An important distinction in epistemology is that between internalism – that is, the view that what justifies a belief must be reflectively accessible to the agent – and externalism – that is, the view that such reflective access to justifiers is unnecessary (see internalism and externalism in epistemology). Epistemologists belonging to both the internalist and externalist camps have tended to confine the supervenience base for warrant, or at least doxastic justification, to individualistic facts of the agent – that is, to features residing inside the bodily boundaries of the agent. For example, reliabilists, for example Goldman (1986), have restricted the cognitive processes that produce justified (or warranted) beliefs to those that occur inside the body of the agent in question. Likewise, evidentialist mentalists, for example Conee and Feldman (2004), maintain that the factors that confer justification on beliefs consist solely of mental states and processes of the agent in question. However, with the advent of social epistemology such epistemic individualism has come under critical scrutiny. Whether or not an agent’s belief is justified is often heavily dependent on the epistemic credentials of cognitive states, processes or abilities of other agents. Ordinary testimonial beliefs are a case in point in that the justification of a hearer’s belief owes much to the epistemic virtues of the speaker (see Testimony). For more details, see for example Goldberg (2010) and Kallestrup and Pritchard (2012).
Whatever the supervenience base N is for a particular epistemic property E, proponents of (ES) must also explain what metaphysical grounding relation between E and N makes (ES) true. After all, (ES) merely says that a pattern of variation holds between E and N. Assuming (ES) is not to be regarded as an inexplicably brute fact, an explanatory account invoking some grounding relation is owed of why these sets of properties co-vary.
One potential metaphysical grounding of E in N is the relation of determination (Funkhouser 2006; Wilson 2009). Following Williamson (2000), perhaps knowing that p is related to seeing that p as a determinable to its determinate, in much the same way red is related to scarlet. Propositional seeing is a specific way, amongst others, of knowing such that necessarily if an agent sees that p then the agent knows that p, but it is possible for the agent to know that p without seeing that p. The agent could instead hear, or deduce, or introspect that p. The determination dimensions are the ways in which propositional seeing, hearing, deducing or introspecting specify knowledge by way of differing from one another in respect of knowledge. Because knowledge shares these dimensions of variation with these more specific ways of knowing, the latter are fairly demanding statuses, requiring not only true belief but also whatever modal profile knowledge may have, including safety or sensitivity. See Turri (2010) and French (2012) for details. Importantly, the thought would then be that knowing supervenes on propositional seeing, hearing, deducing and introspecting, because (in the explanatory sense) the determinable knowing is grounded in these more determinate states. Perhaps the latter are still partially epistemic states in which case they themselves are classified as determinables relative to more determinate states, and so on until the ordering bottoms out in super-determinate states which are genuinely non-epistemic.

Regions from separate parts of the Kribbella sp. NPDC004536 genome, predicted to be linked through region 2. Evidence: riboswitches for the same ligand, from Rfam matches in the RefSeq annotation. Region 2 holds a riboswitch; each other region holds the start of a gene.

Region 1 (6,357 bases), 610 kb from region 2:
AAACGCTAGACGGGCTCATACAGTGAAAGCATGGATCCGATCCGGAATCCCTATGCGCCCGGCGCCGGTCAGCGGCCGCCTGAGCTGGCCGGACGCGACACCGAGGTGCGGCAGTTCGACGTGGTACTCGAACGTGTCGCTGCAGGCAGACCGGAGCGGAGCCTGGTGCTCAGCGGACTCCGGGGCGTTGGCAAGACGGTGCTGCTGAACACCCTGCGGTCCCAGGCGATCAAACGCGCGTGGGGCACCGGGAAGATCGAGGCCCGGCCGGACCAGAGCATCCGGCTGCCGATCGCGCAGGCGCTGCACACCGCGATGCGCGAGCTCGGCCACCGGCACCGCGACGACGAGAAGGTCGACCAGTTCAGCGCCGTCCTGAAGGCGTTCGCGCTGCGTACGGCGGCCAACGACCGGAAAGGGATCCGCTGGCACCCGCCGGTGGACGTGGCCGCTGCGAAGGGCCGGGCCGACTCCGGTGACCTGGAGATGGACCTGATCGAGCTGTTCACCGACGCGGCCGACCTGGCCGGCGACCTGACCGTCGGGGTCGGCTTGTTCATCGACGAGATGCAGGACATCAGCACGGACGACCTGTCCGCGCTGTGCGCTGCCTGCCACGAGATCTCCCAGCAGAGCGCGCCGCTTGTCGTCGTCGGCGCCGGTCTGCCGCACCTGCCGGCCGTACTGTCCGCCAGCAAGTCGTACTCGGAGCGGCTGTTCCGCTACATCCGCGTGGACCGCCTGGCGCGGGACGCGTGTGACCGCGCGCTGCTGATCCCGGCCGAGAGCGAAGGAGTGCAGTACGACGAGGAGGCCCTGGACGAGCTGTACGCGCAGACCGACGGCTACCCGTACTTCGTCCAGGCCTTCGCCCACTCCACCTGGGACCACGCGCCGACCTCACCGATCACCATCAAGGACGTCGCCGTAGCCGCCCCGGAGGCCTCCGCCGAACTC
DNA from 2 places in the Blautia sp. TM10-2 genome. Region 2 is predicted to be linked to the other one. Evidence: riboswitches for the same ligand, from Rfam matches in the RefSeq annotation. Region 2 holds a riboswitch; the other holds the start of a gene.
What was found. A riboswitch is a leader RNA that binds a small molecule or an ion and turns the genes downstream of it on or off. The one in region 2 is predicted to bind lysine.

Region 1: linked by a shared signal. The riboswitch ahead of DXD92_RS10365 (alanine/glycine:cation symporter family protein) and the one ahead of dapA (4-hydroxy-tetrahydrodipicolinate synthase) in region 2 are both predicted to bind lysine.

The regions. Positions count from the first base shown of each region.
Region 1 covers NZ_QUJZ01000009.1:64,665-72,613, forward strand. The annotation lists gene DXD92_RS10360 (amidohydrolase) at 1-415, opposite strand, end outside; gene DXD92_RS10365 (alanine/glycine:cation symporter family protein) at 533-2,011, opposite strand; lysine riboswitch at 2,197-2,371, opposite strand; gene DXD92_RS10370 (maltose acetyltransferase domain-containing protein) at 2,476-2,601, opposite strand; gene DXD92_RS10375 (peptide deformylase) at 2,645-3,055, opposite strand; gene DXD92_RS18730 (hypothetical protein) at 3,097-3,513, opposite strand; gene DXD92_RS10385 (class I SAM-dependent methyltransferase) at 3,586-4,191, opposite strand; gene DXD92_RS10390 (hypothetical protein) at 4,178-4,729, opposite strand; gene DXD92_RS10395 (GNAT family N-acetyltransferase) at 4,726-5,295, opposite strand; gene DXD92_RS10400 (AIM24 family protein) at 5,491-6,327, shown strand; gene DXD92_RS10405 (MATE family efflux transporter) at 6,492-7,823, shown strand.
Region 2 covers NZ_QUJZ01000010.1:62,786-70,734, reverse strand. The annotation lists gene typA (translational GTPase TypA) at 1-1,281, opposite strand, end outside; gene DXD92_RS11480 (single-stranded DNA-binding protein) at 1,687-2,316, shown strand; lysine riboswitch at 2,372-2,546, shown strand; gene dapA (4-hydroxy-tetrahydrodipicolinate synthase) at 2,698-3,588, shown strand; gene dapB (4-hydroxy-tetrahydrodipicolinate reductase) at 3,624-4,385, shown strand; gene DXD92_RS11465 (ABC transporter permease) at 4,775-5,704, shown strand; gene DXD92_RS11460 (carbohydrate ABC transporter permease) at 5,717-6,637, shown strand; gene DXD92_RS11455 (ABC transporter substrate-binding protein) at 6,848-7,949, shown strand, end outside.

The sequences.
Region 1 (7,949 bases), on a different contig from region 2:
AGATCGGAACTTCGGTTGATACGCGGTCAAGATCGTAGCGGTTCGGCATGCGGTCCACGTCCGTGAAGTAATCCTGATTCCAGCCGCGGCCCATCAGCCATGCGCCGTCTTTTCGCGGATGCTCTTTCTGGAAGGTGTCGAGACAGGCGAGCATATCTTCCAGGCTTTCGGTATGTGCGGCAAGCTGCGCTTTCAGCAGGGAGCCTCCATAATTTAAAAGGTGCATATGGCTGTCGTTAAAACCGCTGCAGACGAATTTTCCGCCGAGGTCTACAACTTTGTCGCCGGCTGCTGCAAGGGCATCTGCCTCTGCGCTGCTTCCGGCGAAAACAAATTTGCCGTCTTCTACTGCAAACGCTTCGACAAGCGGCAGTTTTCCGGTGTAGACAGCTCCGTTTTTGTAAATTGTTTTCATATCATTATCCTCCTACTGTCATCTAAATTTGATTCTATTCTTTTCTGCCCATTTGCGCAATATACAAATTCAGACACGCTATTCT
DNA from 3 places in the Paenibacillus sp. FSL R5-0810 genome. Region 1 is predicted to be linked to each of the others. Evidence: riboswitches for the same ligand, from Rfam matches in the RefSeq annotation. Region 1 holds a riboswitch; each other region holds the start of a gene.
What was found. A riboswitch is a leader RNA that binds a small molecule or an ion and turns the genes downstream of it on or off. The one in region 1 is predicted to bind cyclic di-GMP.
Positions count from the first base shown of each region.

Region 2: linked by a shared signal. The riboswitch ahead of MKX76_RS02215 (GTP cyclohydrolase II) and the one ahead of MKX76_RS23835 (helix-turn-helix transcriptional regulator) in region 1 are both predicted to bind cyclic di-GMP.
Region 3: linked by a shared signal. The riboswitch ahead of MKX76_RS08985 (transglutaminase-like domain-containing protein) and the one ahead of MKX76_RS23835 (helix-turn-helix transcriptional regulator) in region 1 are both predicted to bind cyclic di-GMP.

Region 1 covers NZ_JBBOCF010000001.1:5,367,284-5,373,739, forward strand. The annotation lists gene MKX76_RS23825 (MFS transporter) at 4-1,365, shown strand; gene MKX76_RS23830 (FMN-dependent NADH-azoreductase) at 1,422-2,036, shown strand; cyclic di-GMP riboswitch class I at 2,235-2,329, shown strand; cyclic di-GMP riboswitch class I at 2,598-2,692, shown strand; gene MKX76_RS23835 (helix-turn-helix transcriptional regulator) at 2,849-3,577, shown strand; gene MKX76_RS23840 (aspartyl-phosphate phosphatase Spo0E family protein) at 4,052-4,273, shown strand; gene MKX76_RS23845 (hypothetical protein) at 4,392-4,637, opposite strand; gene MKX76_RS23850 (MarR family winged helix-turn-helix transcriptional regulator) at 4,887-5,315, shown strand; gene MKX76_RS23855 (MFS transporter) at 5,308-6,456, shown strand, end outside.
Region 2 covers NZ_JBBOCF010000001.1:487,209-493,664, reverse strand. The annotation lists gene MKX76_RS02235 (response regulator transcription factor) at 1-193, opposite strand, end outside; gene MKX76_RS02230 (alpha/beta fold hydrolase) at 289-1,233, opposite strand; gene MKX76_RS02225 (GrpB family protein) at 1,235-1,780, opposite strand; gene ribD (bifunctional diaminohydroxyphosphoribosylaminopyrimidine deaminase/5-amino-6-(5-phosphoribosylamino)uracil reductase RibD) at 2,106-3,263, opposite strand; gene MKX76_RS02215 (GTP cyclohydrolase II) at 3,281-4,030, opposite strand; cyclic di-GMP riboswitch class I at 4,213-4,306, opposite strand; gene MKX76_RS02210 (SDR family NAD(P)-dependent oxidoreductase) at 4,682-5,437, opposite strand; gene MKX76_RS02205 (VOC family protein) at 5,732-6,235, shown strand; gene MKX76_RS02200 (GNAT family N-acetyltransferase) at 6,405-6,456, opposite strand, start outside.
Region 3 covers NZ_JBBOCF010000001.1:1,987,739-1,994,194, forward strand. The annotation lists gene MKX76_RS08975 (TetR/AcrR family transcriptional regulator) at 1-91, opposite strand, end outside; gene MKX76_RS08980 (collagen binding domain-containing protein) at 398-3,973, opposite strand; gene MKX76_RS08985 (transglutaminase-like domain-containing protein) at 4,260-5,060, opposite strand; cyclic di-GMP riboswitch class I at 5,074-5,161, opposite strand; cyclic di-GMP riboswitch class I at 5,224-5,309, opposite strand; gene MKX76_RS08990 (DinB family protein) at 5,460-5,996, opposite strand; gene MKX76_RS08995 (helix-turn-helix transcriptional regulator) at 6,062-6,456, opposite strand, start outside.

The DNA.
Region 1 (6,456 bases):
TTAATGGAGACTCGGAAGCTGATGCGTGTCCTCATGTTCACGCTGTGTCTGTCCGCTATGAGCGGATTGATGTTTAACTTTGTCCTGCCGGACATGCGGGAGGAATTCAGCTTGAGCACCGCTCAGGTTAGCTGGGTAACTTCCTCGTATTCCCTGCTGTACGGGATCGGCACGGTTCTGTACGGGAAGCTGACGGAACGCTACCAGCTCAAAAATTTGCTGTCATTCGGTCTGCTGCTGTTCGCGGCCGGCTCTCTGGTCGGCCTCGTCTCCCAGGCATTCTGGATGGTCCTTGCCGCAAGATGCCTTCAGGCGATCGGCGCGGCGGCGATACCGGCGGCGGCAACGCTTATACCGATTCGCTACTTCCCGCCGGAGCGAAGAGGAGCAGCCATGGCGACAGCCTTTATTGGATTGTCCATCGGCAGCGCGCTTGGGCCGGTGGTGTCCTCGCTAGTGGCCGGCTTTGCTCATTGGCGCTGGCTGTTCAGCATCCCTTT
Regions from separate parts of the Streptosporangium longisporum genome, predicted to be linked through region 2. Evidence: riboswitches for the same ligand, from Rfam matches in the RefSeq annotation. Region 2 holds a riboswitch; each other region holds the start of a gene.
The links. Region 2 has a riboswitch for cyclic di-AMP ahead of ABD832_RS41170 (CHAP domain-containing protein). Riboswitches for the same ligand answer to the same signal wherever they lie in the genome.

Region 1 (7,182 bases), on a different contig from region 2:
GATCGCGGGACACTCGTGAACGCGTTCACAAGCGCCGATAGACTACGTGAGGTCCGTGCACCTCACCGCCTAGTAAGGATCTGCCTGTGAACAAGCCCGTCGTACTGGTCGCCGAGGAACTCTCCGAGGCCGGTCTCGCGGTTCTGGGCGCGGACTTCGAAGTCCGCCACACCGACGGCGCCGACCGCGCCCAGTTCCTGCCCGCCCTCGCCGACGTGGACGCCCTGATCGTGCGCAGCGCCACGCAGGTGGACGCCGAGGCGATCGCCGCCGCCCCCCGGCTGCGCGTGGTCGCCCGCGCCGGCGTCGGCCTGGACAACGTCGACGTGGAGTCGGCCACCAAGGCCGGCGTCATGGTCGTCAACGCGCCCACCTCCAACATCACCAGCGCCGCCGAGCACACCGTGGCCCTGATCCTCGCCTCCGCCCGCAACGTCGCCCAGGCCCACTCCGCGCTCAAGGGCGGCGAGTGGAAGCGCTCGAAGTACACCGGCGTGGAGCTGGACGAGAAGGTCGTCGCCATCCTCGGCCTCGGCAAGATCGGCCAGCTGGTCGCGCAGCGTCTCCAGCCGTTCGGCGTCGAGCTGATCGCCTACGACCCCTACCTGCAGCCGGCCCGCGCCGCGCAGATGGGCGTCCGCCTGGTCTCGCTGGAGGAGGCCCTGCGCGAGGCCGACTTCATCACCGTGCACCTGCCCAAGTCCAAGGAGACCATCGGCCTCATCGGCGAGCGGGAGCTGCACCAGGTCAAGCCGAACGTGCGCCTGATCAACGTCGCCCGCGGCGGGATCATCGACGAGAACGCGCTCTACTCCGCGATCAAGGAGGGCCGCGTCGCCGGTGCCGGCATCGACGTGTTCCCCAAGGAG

Kallestrup, Jesper. The ground of knowledge. Metaphysics of knowledge, 2017, doi:10.4324/9780415249126-P066-1. Routledge Encyclopedia of Philosophy, Taylor and Francis, https://www.rep.routledge.com/articles/thematic/metaphysics-of-knowledge/v-1/sections/the-ground-of-knowledge.